Does the school reflect the values you subscribe to within your own home and family? If not, think again as you would not want to confuse your child.

School as part of the community

 What role does the school play within the wider community? How are parents engaged within the school? Are parents seen as partners in the education process? What other partnerships does the school have? Do they engage experts from specific industries etc to play a role? 

School Visit: 

  •  As soon as you arrive - look around you, do you feel welcome and have a good feeling about the place? Don’t judge the school on its looks, it may have wonderful facilities but if the children aren’t taught in a positive way, then they won’t have the confidence to use them. 
  • How are the children interacting with one another, do they look happy? I once saw a school at break time and it was manic! There were 2 children in tears while the staff sat under a tree having their tea break. This school had the best reputation in the area but was not the one for my child.
  • Try to actually see a lesson in progress, how does the teacher interact with the students? 
  • How is the classroom set up - does it promote independence (materials are accessible for children to go choose from)? Is the classroom well ordered or messy?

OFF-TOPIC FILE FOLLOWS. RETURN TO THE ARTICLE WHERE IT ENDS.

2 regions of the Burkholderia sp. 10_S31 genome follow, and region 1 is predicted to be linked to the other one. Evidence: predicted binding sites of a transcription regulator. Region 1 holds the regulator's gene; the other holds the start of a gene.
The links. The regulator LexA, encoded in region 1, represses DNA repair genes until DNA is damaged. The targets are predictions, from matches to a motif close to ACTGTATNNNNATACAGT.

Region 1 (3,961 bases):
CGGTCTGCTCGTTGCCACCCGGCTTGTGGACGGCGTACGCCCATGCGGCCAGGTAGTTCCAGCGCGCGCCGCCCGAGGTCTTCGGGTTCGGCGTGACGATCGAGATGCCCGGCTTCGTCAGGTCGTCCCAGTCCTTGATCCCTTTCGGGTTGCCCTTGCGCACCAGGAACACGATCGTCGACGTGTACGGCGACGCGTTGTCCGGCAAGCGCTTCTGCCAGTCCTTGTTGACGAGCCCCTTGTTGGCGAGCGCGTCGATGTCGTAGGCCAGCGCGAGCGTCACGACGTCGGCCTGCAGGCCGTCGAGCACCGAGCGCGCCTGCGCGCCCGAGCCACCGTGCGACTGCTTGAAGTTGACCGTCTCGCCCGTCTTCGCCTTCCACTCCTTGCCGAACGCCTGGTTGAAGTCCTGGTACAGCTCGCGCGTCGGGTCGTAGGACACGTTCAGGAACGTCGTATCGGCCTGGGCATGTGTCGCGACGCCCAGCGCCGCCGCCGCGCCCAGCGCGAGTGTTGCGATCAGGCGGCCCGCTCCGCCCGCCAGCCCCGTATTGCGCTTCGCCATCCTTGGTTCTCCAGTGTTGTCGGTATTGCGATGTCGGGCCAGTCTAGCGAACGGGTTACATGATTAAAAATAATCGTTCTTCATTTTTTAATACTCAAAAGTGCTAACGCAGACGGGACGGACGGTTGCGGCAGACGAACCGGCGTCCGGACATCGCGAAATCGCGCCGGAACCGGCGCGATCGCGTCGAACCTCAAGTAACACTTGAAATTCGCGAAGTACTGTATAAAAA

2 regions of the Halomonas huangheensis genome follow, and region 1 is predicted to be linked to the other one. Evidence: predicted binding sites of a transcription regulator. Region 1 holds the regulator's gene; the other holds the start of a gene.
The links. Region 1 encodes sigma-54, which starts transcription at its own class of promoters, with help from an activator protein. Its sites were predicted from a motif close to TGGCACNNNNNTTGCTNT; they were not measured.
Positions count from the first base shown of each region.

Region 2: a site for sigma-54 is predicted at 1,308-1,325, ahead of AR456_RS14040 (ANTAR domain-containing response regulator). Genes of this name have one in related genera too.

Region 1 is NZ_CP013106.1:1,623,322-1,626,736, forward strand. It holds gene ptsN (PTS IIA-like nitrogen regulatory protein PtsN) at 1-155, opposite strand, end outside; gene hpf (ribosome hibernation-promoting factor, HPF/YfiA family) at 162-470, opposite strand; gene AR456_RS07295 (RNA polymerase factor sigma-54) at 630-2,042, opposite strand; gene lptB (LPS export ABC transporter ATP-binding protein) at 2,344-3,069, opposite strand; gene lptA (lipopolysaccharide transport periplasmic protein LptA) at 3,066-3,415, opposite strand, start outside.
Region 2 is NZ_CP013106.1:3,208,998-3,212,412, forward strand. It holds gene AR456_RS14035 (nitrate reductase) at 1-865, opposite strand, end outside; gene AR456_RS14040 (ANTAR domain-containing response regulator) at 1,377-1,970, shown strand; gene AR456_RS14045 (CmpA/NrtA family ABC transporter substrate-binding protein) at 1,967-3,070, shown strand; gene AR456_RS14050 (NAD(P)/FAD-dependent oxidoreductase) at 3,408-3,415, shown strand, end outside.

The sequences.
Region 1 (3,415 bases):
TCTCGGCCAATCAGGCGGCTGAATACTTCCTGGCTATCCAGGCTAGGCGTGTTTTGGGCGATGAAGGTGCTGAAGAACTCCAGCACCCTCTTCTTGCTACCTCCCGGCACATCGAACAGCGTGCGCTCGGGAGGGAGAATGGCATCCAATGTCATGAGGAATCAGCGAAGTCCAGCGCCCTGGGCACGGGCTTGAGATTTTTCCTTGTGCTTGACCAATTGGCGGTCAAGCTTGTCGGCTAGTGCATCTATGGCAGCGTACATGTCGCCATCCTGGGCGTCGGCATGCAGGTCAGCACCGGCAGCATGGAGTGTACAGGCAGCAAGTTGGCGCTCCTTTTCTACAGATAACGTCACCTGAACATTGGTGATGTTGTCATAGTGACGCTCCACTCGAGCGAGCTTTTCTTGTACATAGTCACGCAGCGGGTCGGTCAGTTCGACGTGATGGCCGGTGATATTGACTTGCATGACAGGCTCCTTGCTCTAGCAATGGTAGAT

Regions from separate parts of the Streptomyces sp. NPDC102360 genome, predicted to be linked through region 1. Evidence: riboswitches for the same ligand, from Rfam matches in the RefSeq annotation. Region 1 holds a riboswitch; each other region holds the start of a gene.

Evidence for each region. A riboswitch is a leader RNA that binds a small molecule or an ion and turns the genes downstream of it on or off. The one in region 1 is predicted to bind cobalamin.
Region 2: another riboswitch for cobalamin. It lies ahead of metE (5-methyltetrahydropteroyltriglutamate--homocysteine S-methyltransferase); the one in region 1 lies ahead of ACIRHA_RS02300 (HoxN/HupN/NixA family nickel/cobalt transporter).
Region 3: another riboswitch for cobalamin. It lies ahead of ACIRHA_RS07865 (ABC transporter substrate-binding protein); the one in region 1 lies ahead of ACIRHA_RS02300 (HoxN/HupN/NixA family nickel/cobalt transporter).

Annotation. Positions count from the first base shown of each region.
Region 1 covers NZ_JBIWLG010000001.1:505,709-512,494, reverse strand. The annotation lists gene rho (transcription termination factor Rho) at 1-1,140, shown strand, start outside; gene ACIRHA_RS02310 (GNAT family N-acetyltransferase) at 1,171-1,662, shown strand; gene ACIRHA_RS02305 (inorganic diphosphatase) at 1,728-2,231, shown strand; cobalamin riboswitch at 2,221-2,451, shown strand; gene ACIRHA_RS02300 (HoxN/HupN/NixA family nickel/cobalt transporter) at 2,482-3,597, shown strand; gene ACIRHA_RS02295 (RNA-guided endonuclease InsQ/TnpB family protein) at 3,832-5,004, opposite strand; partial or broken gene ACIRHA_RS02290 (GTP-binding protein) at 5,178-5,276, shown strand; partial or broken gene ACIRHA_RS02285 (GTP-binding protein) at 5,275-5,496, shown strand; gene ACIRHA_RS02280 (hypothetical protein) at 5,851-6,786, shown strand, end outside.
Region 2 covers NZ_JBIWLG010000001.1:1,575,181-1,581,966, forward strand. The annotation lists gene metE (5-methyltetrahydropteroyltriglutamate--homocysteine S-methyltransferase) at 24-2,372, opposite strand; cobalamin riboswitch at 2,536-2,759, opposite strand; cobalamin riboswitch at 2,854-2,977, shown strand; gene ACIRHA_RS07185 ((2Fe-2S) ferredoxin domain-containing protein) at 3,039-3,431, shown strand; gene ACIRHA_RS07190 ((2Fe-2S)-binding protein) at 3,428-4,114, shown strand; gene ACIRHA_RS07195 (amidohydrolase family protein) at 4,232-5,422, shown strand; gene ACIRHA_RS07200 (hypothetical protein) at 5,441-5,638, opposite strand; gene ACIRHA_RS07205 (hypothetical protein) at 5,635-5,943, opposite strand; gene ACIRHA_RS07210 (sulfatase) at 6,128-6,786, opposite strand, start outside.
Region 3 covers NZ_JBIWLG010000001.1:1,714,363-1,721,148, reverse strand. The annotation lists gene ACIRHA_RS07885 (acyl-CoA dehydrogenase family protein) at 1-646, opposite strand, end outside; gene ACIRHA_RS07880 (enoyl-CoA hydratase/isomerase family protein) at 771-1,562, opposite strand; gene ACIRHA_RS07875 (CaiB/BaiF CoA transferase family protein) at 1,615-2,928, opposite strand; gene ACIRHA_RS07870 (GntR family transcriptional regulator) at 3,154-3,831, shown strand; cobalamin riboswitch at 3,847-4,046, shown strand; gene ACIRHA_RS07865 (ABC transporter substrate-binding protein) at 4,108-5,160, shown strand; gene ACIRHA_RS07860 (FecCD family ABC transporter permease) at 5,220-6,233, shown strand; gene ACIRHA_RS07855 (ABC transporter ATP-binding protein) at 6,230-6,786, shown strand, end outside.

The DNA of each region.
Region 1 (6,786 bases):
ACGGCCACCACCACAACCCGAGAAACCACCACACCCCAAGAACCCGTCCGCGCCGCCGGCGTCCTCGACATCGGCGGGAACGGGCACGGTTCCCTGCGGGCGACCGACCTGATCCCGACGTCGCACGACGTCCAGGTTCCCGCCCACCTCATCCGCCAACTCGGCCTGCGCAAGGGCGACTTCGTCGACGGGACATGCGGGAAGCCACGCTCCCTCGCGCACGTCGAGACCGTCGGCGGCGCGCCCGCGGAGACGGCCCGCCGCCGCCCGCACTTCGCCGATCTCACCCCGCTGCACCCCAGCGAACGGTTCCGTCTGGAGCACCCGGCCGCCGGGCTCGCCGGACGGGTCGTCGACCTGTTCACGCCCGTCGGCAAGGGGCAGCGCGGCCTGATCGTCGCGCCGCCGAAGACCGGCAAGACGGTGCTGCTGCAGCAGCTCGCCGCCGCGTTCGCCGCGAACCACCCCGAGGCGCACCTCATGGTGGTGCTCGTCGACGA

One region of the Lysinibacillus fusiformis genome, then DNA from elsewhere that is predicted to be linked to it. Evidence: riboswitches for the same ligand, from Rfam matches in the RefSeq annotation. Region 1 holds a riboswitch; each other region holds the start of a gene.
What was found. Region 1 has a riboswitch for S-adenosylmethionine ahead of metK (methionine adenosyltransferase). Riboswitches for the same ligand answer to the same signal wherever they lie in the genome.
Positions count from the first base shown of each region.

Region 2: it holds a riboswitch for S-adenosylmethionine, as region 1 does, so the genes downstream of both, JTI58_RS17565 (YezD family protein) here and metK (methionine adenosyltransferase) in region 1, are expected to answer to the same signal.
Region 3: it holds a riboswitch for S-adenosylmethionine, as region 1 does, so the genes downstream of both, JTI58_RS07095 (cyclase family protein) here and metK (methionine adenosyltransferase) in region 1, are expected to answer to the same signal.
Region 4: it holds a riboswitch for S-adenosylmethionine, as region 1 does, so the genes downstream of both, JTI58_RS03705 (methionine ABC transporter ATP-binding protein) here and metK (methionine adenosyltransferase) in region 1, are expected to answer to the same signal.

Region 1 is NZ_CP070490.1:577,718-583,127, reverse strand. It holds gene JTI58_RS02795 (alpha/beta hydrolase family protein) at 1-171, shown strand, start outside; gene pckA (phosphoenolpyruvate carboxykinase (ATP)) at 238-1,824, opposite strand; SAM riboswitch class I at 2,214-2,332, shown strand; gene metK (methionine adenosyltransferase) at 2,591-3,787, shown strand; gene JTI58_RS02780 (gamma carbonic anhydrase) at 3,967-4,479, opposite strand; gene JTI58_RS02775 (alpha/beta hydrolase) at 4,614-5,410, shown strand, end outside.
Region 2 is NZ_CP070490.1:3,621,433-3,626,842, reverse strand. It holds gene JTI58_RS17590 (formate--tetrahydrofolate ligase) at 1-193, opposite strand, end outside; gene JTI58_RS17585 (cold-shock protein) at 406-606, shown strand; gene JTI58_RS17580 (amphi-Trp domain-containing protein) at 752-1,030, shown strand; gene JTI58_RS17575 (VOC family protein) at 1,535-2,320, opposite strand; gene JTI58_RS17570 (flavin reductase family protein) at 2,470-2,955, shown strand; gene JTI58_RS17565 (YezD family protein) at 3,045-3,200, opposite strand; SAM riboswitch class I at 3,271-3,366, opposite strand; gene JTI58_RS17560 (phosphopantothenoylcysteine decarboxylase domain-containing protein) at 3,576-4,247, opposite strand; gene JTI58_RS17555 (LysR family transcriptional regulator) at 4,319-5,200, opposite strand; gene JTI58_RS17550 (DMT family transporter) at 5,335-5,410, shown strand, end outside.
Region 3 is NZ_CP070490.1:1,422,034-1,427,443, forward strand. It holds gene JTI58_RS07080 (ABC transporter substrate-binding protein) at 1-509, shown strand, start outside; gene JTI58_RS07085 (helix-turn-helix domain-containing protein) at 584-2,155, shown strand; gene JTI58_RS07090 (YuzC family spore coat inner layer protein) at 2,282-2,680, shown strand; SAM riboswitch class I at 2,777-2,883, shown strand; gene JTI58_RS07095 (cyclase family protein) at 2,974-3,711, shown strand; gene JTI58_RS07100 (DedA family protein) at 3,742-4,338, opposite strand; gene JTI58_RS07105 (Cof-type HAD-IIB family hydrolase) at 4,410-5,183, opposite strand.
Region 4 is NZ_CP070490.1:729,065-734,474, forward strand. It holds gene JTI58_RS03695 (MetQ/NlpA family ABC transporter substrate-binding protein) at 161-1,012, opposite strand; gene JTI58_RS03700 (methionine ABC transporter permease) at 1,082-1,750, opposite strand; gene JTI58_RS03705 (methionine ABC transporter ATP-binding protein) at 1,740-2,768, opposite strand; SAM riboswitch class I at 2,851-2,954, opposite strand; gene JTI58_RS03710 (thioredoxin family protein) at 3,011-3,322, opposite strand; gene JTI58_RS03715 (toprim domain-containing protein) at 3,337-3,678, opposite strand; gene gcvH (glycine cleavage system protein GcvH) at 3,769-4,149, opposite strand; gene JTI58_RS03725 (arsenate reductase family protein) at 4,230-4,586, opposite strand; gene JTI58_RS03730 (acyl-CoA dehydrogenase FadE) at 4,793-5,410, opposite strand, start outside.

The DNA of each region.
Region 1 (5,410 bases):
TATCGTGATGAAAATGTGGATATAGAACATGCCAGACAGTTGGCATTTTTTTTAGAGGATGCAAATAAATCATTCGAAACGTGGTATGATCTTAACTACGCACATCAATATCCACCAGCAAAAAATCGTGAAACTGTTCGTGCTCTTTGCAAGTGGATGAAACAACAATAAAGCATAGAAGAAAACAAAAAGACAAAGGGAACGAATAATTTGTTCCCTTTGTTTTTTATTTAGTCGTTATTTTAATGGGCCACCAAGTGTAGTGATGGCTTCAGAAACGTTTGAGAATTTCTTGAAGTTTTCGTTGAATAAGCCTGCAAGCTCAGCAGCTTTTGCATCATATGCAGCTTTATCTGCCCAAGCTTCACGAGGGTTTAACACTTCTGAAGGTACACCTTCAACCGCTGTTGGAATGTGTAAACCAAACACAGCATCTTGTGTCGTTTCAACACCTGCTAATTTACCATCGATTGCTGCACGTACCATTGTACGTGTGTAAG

• What is on the walls? Are learning materials / art work so high up that the children can’t see their own work? Is the work individualised or have all the children (or teacher) cut out / painted the same thing?
  • How does the teacher talk to the children? Is their language positive and encouraging in order to raise the children’s self-esteem or are they barking orders. Is there a “quiet hum” or a scared silence?
  • Ask to meet the head teacher. How do they greet you? He/She are the biggest role model for the school. The children, staff and teachers will all be watching and taking their lead from this person. Actions are louder than words, how do they set the scene for the school? 
  • During your visit does the school spend its time telling you how wonderful it is and how privileged you would be to send your child here or is it more outward focused? How is it moving forward, updating, listening to others in order to improve? 

Remember, there is no perfect school. There will always be things you don’t like which may be linked to cultural differences or standards but overall do you feel that the positives outweigh the negatives. 

As a parent you are your child’s first and main teacher. Your own family version of success will have much more long term impact on your children than the school they attend.  

In the end we all have different priorities, and you may well only be in the country for a short term. So make sure you choose the school that is best suited to each individual child, rather than the most popular.  

Download our handy Crib Sheet suggesting questions you may wish to ask when visiting a school.